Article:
If this was a manageable if not significant engineering challenge, there were other issues.

We were forced to accept that tankers would be needed for a considerable period of time. The only viable route for the tankers would be through the heart of the town – much of which was constructed before the discovery of the Americas.

The old houses had rudimentary foundations if they had them at all. Constant tanker traffic literally shook them. Extremely careful customer, stakeholder and media management was going to be as crucial as best engineering practice.

With an elderly population, social media channels wouldn’t be an ideal communications tool. In addition to letter drops and customer visits, we used our relationship with the town council to institute a pen and ink web page – a large poster in the council offices in the historic town centre updated with news on a weekly and occasionally daily basis.

We were also lucky to have a very engaged local media with a reporter following the story closely and keen to really understand what was going on.

While this was happening, we worked to identify the correct drilling site to place the boreholes.

We engaged with Historic England who unsurprisingly had ruled out the area for our drill where the ancient boat was found. While local theories about the boat raged – Viking long ship? Roman galley? Old Kent smuggler?, we concentrated on finding a new site.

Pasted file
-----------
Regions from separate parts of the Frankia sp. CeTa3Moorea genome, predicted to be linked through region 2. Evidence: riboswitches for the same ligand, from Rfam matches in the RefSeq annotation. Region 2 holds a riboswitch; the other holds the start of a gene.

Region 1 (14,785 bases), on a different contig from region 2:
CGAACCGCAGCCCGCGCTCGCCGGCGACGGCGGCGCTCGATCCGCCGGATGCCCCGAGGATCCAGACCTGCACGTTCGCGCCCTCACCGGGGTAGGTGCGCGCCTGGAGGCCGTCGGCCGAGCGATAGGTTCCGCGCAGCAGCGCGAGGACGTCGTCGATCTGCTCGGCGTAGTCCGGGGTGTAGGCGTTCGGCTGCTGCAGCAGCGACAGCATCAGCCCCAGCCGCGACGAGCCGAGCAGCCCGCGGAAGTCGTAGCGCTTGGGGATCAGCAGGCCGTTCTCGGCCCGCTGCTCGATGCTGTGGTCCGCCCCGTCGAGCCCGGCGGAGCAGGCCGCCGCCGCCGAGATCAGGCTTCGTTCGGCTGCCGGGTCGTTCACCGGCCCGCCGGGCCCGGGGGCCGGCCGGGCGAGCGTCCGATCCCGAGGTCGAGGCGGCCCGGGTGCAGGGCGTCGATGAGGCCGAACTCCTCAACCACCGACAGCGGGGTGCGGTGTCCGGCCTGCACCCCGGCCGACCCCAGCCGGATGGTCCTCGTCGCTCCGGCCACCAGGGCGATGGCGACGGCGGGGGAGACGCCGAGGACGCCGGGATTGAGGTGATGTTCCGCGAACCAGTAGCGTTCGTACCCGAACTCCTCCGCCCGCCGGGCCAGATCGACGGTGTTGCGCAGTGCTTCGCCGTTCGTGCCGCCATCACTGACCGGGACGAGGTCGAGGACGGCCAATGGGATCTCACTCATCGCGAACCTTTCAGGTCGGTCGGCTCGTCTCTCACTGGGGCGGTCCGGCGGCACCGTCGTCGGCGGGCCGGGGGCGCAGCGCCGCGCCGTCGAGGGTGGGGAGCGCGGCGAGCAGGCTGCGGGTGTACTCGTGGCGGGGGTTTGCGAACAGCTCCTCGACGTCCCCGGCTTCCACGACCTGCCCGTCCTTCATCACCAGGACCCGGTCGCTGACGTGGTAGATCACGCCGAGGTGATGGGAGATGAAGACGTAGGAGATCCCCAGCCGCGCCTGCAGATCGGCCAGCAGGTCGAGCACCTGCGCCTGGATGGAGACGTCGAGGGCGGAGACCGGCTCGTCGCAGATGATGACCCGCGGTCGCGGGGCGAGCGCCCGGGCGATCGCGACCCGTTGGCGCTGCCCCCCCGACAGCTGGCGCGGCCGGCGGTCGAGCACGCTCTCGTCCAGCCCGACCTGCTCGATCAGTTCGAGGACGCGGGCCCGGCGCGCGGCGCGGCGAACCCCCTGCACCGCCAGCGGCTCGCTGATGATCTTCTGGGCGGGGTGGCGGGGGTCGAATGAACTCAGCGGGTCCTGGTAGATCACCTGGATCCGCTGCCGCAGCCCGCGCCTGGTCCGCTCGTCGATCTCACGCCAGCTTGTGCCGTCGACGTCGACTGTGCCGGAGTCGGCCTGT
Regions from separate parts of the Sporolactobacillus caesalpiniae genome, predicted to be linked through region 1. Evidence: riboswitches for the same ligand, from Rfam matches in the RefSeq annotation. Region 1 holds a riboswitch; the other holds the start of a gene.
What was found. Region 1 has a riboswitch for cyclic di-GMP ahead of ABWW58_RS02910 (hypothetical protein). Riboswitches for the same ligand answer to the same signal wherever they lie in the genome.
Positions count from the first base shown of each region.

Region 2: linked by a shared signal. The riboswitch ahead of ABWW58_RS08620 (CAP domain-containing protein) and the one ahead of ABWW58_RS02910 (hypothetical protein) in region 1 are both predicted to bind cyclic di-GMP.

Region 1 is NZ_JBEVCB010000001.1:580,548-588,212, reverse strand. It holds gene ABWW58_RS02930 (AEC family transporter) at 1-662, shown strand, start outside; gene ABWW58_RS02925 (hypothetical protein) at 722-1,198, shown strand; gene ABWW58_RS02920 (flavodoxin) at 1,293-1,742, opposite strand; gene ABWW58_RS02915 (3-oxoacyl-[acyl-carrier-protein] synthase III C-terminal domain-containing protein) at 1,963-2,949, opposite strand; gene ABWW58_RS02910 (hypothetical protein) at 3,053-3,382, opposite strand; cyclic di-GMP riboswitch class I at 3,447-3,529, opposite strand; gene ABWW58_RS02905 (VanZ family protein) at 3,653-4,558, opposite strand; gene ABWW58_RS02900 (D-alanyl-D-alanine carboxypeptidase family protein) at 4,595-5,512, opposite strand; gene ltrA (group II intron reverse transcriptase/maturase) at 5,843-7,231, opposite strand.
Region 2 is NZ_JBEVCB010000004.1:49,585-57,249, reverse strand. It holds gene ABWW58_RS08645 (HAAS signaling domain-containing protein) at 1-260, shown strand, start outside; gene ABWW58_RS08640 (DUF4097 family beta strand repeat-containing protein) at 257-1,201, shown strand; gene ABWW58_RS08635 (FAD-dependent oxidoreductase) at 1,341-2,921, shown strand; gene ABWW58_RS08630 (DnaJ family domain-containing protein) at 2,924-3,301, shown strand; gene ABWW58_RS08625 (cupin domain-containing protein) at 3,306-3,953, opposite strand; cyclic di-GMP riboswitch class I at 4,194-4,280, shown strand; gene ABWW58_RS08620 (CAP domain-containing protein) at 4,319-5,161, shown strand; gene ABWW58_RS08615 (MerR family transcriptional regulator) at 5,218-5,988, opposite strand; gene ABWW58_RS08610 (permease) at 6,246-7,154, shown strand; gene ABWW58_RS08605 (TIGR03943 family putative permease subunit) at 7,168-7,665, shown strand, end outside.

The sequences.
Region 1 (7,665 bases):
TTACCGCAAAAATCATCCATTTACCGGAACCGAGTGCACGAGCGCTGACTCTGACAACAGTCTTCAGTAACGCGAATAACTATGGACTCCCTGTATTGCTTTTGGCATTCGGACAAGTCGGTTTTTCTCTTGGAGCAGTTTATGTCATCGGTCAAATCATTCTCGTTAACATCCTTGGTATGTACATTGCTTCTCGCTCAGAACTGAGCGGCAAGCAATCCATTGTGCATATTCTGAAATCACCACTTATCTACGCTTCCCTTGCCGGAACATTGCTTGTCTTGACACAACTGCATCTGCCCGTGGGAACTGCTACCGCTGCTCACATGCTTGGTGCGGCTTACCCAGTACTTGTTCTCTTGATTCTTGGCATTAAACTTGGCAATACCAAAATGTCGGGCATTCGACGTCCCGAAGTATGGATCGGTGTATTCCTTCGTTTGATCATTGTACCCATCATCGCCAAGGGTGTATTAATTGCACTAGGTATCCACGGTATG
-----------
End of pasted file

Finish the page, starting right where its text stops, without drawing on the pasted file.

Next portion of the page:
To avoid any risk to an ancient monument we were forced to move the drill site some 60 metres, but swiftly gained agreement from local allotment holders and a tennis court to use that area with a sole dissenting voice expressing concern for the impact of our work on worms.

The new site did not lengthen the actual drilling beyond the 120 metres initially scoped. But moving the site to the other side of our pumping station made the hydraulic calculations far more complex. The pipeline would effectively have to loop back round the station before diving beneath the river. This would put additional pressure into the system and careful note had to be taken to ensure we remained within permit by adding air release valves for instance.

The next challenge could have been predicted by no one; the Covid pandemic hit and the first lockdown began. We were in truly in unchartered waters now. There was nothing in the manual about pandemic ways of working but after taking advice from experts and through a Water UK working group we found a way through.

The team from our excellent, long-standing delivery partners Cappagh Brown, their drilling arm Cappagh London and MTS providing the tankering activities, were most affected by the new rules.

The drilling itself was in the end the least of the challenge. It took four weeks to complete, with utter professionalism from the teams. We were finally able to close the project in July 2020, leaving us feeling incredibly proud of how teams from multiple partners performed – not just MTS, whose teams spent 7 months away from home providing the 24/7 tankering of flow during the entire project, or Cappagh Browne but our own Southern Water internal colleagues.